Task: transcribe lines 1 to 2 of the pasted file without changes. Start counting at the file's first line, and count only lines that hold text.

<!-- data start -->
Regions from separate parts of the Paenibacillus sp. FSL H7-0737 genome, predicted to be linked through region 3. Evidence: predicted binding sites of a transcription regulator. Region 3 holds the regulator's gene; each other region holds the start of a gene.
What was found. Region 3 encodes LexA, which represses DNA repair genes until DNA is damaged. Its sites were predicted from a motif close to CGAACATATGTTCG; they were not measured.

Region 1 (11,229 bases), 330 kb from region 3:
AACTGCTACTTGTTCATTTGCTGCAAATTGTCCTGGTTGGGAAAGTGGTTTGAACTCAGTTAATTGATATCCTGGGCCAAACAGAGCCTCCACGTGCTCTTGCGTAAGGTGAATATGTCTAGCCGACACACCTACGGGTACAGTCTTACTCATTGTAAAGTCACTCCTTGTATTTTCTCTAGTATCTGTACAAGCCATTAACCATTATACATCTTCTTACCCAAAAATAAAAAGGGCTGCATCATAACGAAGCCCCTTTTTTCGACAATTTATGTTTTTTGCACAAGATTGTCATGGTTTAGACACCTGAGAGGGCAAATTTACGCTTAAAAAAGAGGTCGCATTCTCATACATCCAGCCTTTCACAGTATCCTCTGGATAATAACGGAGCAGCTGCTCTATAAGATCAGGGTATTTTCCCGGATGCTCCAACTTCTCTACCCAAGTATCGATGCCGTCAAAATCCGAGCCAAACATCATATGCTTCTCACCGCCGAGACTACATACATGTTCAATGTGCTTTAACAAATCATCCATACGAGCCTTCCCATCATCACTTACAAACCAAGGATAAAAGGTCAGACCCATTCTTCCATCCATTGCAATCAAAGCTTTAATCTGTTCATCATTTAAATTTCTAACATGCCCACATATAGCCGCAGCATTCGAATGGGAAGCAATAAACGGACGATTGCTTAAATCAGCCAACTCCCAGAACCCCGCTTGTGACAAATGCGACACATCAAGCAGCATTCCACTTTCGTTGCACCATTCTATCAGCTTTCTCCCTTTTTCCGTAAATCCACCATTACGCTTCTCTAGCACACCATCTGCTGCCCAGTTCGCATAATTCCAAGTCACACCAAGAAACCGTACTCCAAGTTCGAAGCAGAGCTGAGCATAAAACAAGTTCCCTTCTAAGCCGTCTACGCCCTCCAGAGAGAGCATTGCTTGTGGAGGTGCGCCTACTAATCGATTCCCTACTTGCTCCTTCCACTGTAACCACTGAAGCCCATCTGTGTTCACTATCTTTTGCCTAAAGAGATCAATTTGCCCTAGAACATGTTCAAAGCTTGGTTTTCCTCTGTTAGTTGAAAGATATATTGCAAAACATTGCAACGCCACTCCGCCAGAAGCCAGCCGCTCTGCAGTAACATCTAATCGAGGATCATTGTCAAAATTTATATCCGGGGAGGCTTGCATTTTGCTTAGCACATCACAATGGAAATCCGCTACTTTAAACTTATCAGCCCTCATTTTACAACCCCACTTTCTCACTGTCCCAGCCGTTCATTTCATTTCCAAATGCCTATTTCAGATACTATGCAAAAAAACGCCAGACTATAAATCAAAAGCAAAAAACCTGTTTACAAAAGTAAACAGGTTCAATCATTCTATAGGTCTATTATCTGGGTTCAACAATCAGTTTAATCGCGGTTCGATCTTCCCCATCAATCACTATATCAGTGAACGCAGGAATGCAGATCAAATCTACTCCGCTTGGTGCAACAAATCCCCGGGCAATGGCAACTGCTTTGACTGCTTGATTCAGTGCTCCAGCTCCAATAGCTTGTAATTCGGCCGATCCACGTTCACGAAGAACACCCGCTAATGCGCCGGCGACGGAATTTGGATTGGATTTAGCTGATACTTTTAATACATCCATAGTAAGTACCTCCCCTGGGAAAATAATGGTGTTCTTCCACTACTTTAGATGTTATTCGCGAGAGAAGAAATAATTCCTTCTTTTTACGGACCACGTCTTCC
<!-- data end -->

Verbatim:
Regions from separate parts of the Paenibacillus sp. FSL H7-0737 genome, predicted to be linked through region 3. Evidence: predicted binding sites of a transcription regulator. Region 3 holds the regulator's gene; each other region holds the start of a gene.
What was found. Region 3 encodes LexA, which represses DNA repair genes until DNA is damaged. Its sites were predicted from a motif close to CGAACATATGTTCG; they were not measured.